Country's armed forces consider options for replacing its ageing fleet of Hercules

Lockheed Martin is considering "innovative" financial schemes that would allow the Canadian Forces to start replacing its CC-130E fleet, which are some of the highest-time Hercules in operation.

The CF has outlined plans for a C$2 billion ($1.3 billion) transport purchase that could be met with 12 to 24 C-130Js, says Richard Singer, Lockheed Martin regional director business development-Canada. It operates 32 first-generation Hercules, 19 of them CC-130Es and the rest later-build CC-130Hs and stretched fuselage CC-130H-30s.

Canada's Department of National Defence (DND) has also considered the Airbus Military Company (AMC) A400M, Boeing C-17 Globemaster and a mix of the C-17, C-130J and the Alenia/Lockheed Martin C-27J twin-engined transport, which shares common systems with the C-130J.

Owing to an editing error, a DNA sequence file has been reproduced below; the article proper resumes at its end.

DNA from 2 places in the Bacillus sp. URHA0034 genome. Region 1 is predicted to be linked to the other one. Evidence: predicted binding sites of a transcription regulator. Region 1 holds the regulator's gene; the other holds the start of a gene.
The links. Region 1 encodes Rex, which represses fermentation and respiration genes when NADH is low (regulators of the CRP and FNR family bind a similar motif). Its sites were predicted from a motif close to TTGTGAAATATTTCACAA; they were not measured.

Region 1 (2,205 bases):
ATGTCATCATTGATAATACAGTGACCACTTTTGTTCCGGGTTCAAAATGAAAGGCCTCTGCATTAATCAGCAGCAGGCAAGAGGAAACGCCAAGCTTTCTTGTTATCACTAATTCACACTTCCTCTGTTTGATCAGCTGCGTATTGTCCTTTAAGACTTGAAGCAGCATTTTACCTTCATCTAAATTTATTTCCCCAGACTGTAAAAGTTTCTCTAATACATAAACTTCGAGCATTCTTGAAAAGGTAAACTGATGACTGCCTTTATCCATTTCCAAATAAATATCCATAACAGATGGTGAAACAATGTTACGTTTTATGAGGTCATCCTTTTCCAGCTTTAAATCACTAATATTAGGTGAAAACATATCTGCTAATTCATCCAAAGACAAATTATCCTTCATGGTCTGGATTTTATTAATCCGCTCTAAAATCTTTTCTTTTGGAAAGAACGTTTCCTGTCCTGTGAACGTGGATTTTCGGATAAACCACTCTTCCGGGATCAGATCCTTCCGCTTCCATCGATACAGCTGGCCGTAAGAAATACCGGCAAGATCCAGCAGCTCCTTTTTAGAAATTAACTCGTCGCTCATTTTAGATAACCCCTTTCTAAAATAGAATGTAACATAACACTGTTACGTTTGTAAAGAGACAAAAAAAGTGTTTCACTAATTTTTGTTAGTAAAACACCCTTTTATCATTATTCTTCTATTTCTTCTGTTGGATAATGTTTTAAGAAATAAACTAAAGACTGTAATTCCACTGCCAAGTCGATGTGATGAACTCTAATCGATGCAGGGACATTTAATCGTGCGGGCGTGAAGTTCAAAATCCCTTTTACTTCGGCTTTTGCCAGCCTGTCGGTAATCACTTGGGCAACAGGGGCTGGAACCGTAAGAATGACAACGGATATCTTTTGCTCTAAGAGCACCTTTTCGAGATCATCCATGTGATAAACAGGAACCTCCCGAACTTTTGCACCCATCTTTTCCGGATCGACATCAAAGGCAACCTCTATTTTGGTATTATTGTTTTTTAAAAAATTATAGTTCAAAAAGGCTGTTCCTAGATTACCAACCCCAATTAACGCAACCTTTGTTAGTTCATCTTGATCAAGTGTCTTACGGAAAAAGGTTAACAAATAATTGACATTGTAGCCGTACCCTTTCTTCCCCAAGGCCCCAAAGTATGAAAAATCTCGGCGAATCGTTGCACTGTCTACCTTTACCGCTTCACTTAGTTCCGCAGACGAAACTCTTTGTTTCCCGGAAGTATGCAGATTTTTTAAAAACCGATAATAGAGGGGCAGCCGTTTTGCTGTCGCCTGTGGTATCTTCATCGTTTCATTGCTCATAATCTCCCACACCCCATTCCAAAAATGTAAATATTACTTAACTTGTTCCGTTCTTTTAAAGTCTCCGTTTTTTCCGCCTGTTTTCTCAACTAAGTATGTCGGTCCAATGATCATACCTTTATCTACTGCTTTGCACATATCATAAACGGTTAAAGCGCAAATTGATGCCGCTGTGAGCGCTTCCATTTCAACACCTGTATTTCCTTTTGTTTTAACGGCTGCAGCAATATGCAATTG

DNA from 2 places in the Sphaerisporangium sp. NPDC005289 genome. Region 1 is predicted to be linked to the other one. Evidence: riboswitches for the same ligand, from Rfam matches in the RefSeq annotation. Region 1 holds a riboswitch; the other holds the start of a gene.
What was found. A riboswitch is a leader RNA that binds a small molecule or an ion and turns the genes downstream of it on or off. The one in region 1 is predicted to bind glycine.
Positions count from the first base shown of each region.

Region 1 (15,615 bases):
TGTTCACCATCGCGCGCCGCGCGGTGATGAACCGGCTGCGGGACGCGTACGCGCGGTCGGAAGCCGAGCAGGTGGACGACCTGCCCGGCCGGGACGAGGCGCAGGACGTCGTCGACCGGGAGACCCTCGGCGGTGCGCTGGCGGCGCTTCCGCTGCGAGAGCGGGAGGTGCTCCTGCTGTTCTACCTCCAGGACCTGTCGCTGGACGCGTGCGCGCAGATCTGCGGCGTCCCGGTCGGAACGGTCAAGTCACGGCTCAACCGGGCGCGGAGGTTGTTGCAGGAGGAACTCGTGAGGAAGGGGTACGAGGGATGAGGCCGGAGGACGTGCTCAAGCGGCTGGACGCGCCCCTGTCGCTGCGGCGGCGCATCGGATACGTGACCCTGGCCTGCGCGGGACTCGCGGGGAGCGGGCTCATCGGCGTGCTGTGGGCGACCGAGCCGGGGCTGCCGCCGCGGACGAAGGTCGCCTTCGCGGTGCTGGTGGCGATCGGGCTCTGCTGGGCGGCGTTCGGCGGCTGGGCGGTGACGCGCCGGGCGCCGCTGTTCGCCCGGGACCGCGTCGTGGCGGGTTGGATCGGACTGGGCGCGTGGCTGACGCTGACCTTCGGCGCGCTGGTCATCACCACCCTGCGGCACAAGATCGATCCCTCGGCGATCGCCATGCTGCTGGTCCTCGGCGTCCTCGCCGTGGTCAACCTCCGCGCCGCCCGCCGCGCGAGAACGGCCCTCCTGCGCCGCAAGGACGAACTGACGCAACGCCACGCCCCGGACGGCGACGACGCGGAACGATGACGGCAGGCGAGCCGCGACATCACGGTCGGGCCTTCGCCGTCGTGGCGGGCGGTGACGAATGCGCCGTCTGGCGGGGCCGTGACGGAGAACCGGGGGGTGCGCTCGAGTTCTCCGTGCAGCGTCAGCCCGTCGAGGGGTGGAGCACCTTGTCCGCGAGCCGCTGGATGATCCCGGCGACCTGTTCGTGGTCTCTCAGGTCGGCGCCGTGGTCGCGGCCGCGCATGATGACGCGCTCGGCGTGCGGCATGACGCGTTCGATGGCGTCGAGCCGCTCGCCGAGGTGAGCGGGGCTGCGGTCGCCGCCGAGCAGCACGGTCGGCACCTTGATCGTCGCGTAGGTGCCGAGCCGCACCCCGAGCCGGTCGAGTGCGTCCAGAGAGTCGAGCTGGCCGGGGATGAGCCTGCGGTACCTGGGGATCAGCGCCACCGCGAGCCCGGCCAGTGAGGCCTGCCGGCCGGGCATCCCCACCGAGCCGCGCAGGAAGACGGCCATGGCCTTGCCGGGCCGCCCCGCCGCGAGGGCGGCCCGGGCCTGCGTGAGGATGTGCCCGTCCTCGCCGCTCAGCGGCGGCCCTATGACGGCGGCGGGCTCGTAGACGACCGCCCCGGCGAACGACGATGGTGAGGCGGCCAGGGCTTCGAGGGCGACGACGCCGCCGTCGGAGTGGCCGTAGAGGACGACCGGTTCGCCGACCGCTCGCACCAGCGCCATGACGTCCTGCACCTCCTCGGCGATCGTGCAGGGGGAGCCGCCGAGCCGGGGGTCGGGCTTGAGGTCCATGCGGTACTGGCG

Singer says a Canadian consultancy firm is collecting data for the DND on the various aircraft, and the next round of responses are due by the end of this month in time to allow studies to be completed by October. This could allow a contract signature for new transports next year.

"We have looked at innovative financing," says Singer, "but Canada has always self-financed." The ongoing studies are comparing a purchase with leasing and other methods of payment. "We have looked at financing and will continue to do so if we are asked."

Boeing has proposed a leasing deal for up to six C-17s based on the scheme used by the UK to acquire its four Globemasters. AMCis also likely to offer lease schemes based on Airbus's experience in the commercial market.

A staggered procurement is another possible solution, buying a few aircraft every year and slowly phasing out older machines, says Singer.

Source: Flight International